BRUSSELS — The dramatic tale of the Capt. Richard Phillips’ rescue in the Gulf of Aden earlier this week captured the attention of the world and trained unprecedented attention on the increasing problem of Somali piracy.
Now U.S. and European officials are increasingly discussing the possibility of bringing the fight on land to address the roots of the problem in Somalia.
A high-level meeting here next week, officially billed as a Somalia donors’ conference, now will focus on the piracy problem.
European Union foreign policy chief Javier Solana is hosting the meeting and the guest list is packed with VIPs, including United Nations Secretary General Ban Ki-Moon and stakeholders as crucial as Somali President Sheikh Sharif Ahmed. The United States will be represented by Assistant Secretary of State for African Affairs Philip Carter and an official from the U.S. Agency for International Development (USAID).
“We are going to look at what can be done on land,” Solana’s spokeswoman Cristina Gallach said bluntly.
The EU’s maritime force in the Gulf of Aden, Operation Atalanta, launched in December with the mission to protect humanitarian shipments and escort commercial vessels. But with a maximum strength of six frigates and five reconnaissance aircraft, its muscle is limited.
“We knew it was going to be very difficult,” Gallach said, “and there should be no doubt that the international community is doing its utmost. But unfortunately it is not sufficient.”
Although a U.S.-sponsored U.N. resolution authorizes expanding chases into Somali territory, Defense Secretary Robert Gates said in December that the United States was “not in the position to do that kind of land attack” due to lack of specific intelligence on who the pirates were and where the bases were located.
But this week Secretary of State Hillary Clinton indicated there’s been some quick work to rectify that. Among other anti-piracy measures she announced Wednesday, Clinton said, “We have a pretty good idea where the land bases are, and we want to know what the Somali government, what tribal leaders who perhaps would not like to have the international community bearing down on them, would be willing to do to rid their territory of these pirate bases.”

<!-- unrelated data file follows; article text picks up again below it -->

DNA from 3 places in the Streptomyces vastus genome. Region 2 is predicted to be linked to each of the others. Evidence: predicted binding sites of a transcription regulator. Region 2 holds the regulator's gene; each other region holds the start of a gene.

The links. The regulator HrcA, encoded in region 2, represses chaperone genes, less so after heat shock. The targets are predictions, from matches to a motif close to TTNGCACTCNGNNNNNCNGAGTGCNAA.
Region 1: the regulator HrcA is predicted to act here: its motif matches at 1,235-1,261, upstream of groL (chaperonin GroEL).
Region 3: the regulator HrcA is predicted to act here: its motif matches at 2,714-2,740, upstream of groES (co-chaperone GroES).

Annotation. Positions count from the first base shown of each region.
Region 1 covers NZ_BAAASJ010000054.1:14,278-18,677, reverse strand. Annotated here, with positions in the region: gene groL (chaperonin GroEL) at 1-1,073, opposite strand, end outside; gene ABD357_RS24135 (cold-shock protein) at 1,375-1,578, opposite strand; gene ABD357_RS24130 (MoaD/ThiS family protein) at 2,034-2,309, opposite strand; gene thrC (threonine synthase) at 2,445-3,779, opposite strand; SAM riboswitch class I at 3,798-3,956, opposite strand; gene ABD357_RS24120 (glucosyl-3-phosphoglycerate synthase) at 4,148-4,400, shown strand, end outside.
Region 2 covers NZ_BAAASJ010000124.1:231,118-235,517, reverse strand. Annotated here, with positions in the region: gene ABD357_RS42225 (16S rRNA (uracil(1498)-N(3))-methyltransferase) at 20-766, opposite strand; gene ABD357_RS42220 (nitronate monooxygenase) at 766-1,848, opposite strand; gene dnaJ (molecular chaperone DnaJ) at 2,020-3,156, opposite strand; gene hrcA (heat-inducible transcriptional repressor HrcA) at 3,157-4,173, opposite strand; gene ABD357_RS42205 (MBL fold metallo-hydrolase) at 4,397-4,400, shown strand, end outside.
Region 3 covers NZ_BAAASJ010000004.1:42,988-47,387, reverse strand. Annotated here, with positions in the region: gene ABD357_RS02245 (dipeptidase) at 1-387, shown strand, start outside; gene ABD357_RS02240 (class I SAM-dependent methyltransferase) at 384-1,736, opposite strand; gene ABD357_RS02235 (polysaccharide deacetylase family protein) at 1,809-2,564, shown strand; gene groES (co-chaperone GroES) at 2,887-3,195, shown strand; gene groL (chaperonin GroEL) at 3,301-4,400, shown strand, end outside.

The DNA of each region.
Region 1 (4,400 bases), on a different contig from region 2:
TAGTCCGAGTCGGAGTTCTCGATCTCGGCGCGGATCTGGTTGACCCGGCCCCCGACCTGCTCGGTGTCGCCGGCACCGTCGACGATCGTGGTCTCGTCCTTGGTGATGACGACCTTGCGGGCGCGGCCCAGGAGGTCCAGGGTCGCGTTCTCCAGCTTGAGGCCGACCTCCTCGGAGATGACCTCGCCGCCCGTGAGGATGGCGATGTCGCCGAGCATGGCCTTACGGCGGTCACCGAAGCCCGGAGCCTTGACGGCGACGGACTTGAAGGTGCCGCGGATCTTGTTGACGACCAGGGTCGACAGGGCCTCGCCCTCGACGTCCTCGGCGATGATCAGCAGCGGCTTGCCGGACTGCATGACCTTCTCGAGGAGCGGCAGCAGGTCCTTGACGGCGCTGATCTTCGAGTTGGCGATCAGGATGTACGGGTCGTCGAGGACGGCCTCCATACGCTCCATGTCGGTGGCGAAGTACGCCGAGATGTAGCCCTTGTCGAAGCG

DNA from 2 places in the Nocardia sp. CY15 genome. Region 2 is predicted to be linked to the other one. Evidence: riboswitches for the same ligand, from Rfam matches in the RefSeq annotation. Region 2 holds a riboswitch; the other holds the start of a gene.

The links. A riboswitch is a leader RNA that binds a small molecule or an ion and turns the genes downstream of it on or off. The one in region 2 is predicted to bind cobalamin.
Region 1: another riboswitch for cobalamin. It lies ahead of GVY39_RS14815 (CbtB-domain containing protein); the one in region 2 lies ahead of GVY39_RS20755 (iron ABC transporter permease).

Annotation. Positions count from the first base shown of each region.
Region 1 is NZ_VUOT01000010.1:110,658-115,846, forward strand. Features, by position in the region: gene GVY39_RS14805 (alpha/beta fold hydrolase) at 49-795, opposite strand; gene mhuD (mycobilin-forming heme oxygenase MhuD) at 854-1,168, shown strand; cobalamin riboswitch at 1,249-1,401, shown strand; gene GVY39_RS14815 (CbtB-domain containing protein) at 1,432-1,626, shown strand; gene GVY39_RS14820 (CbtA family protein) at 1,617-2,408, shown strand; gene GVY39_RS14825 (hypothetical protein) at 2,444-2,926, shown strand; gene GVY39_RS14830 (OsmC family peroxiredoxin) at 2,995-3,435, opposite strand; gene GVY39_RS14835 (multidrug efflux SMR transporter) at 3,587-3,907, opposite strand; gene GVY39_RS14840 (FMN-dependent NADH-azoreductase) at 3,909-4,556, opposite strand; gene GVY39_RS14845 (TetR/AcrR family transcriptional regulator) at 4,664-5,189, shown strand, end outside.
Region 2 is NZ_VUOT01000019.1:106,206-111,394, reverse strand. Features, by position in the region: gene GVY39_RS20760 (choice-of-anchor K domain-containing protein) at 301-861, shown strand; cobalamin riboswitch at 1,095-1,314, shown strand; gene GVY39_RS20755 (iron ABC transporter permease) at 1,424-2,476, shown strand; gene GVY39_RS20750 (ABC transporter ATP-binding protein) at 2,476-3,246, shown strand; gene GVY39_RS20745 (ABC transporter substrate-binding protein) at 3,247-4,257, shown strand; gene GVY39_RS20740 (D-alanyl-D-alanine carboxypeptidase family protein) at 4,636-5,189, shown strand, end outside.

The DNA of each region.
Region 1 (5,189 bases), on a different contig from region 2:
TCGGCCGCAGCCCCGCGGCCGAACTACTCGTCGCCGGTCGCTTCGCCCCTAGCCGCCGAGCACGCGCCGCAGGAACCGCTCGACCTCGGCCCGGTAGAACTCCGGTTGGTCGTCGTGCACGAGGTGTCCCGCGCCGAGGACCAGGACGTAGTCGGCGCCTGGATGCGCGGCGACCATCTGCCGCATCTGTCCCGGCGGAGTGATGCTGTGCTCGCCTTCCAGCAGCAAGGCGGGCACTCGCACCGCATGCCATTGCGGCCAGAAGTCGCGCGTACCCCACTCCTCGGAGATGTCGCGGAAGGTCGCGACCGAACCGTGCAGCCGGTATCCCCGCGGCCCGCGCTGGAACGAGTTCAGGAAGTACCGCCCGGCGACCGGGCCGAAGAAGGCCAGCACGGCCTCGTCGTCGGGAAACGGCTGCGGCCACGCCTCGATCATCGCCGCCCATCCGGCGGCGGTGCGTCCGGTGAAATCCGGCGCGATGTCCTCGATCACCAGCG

Threat analyst Hans Tino Hansen has long warned that the fight against pirates should move to land, but he isn’t talking about quick hits on base camps. He’s not talking about “quick” anything, actually.
Hansen is the founder and managing director of Risk Intelligence, a company that consults with clients on how to prevent attacks from pirates and other sources. The only way to manage the crisis in the long term, he explained, is to fix Somalia’s current status as a failed state.
Hansen said military operations at sea, while necessary, are just treating the symptoms of the piracy problem. “There are no maritime threats that are not related directly to the internal situation,” he said. “Everything is correlated 100 percent with the situation on land, meaning if you had law enforcement and military forces in the coastal areas controlled by the government, you wouldn’t have piracy at the levels that we see today.”
The only way to manage the piracy crisis in the long term, Hansen said, is to fix Somalia’s failed state.
The EU expects more than $260 million in pledges for Somalia next week as well as an offer by France to train 500 Somali soldiers. In the past, Hansen said, much of this kind of assistance has not been used to best effect.
“There are many basic things that need to be done first in order to create a stronger level of security before you can actually implement any development aid,” he said.
Hansen said one example is previous police training, which was not followed up with efforts to ensure the new forces would actually get paid: “It’s a problem when you have a $200 wage that doesn’t arrive but the pirates are making thousands.”
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